Clarke notes that the Georgia case is not the only one that her organization is fighting. The Lawyers’ Commission is also challenging restrictions in Alabama, Texas, Arizona and New York. “We are seeing relentless voter suppression and discrimination across the country,” she says. “I think that’s because there’s a feeling that this is a particularly high-stakes election cycle.”
The thing is, if Republicans truly want black votes, they may be there for the taking. There are black conservatives and independents looking for a political home — and even with the president’s racism, we have seen that there are always black folks willing to excuse his sins. Trump invites the occasional black pastor or HBCU president to the White House for a photo-op, but neither he nor the party see any upside in seeking their votes.
Impeding our access to the ballot not only smacks of Jim Crow, but it may ultimately prove to be a losing strategy in diversifying states like Georgia. Republicans are not yet at the point where antagonizing black voters will assuredly result in a forfeit, but that time is coming. The ascendance of Abrams and other candidates in states like Georgia is evidence that the GOP already faces a political landscape in which it cannot afford to dismiss any vote.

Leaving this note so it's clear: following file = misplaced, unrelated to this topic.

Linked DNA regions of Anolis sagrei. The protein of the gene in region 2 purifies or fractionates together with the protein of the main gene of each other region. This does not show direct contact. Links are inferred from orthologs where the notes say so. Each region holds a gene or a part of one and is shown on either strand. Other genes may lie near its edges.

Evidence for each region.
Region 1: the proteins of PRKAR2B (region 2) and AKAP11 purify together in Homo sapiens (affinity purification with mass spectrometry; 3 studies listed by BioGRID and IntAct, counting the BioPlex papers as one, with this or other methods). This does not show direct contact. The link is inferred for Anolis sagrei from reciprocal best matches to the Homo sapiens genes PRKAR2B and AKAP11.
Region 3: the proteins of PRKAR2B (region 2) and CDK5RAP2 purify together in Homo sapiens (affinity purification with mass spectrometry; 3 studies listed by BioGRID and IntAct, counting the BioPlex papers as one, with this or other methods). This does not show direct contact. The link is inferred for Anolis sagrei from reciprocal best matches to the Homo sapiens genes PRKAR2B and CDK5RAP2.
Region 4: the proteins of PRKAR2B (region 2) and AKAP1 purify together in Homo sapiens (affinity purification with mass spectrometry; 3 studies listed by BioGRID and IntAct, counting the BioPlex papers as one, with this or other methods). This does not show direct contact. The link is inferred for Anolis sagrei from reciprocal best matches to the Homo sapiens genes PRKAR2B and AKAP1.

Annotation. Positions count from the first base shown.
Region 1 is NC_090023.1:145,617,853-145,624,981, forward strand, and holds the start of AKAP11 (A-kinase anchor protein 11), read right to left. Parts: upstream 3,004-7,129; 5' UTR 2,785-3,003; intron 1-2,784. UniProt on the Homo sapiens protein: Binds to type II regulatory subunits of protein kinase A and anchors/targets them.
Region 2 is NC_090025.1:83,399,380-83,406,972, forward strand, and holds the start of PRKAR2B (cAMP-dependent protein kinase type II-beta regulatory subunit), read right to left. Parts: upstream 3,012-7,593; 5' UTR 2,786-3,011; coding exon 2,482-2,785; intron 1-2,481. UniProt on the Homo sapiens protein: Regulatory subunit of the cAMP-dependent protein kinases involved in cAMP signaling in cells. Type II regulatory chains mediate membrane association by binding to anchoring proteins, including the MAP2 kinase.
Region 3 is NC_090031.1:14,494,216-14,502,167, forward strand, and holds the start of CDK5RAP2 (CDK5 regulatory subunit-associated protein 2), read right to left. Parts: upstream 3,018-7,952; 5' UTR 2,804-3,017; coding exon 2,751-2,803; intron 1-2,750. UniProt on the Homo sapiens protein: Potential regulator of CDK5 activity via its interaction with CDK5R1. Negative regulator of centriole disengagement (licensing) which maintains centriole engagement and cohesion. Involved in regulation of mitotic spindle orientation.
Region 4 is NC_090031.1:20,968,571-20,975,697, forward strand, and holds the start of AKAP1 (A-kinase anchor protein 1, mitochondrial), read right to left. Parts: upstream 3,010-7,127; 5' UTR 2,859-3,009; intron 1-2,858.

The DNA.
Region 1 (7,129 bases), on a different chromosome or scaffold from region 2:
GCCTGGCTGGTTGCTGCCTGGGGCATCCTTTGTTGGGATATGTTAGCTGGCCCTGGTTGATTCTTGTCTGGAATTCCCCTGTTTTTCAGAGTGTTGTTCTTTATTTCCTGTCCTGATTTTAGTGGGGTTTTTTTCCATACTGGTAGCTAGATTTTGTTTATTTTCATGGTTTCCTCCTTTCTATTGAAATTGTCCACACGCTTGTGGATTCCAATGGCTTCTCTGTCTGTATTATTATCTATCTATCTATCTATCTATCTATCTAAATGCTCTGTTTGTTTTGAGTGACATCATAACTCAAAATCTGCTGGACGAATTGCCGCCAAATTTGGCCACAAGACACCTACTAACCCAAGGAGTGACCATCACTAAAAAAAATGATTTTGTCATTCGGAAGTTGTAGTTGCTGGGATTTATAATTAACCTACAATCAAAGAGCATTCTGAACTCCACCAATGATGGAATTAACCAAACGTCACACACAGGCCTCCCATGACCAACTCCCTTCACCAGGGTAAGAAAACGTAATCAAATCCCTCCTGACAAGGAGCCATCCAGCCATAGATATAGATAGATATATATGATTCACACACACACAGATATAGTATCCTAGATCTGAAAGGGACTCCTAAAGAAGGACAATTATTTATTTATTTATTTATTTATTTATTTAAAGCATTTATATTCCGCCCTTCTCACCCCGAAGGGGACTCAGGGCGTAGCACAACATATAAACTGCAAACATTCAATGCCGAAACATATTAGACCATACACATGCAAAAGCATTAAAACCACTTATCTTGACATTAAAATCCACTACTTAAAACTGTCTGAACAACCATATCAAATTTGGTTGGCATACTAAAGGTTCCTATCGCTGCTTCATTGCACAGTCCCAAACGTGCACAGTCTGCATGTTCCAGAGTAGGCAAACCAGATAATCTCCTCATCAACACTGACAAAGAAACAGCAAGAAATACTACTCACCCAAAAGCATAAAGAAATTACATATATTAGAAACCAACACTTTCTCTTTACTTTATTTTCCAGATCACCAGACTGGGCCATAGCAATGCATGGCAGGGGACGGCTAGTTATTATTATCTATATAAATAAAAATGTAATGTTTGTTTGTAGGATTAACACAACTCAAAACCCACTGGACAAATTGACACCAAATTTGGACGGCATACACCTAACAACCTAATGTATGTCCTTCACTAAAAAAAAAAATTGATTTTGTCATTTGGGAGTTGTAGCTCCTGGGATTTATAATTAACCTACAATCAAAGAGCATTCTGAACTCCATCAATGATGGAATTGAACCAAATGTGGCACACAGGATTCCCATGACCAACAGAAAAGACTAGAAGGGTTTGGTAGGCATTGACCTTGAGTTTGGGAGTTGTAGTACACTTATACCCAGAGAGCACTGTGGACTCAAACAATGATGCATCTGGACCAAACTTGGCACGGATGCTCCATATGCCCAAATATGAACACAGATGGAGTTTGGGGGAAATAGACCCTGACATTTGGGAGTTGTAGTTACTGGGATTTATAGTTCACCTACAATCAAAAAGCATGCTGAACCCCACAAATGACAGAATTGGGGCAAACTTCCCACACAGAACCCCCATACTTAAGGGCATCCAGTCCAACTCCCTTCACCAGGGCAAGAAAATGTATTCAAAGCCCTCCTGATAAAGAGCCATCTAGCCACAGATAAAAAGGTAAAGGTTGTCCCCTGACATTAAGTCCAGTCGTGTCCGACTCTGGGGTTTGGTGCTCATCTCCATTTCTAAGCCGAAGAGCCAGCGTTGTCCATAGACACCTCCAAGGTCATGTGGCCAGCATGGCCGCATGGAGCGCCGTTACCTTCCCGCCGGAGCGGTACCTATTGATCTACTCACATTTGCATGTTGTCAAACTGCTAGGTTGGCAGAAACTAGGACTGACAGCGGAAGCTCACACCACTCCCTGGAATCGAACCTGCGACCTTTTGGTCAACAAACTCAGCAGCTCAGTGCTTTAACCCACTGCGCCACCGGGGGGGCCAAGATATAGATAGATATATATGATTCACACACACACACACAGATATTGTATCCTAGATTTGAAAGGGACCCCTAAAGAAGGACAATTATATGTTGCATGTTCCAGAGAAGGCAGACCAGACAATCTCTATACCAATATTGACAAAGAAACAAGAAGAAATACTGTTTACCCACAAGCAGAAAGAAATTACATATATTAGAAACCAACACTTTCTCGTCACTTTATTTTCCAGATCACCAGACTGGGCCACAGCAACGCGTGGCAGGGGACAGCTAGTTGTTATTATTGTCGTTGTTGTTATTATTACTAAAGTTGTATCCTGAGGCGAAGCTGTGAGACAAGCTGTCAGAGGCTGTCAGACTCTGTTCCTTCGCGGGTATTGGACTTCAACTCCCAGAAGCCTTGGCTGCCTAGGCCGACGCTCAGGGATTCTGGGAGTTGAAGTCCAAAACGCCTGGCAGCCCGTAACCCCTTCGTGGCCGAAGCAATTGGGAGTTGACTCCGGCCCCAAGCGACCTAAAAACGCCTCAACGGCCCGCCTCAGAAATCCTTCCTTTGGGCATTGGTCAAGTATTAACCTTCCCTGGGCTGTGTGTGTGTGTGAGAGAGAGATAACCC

Republicans picked a bad time to elect a racist president and let the party’s bigotry become increasingly overt and extremist. Outside of select candidates like Abrams, who has a history of registering voters of color, the national Democratic outreach to African Americans remains insufficient. But if the GOP has such an operation, it is nowhere to be found. On the Republican National Committee’s website, one can read about things that the party is doing that make it look good to black people, or try to. But there is no hard evidence that the GOP is even attempting to win our votes through policy.
Republicans have ideas that they can sell, albeit cynically. Black unemployment, which began its precipitous drop under President Obama, is now at a record low. Ignoring how factors like mass incarceration skew those figures, Trump would like us to think that he is responsible for the positive job numbers. Rather than using that data to construct a pitch to black voters, Republicans bombard us with condescending nonsense like Trump’s infamous “What do you have to lose?” question and meager stats about his black staffers.
We are a few generations into the “Southern Strategy” that Republicans employed to attract bigoted white voters after the passage of landmark civil rights legislation in the Sixties. Perhaps they’re pursuing strategies like the one in Randolph County because they are out of ideas. Or they may grasp that white grievance may be their sole hope on the national level — and now, in many states they thought were solidly red. Left to scoop up what black votes that they can with Kanye West and “plantation” talk, then block the rest, Republicans have suppressed their way into a box. They could use some emancipation themselves.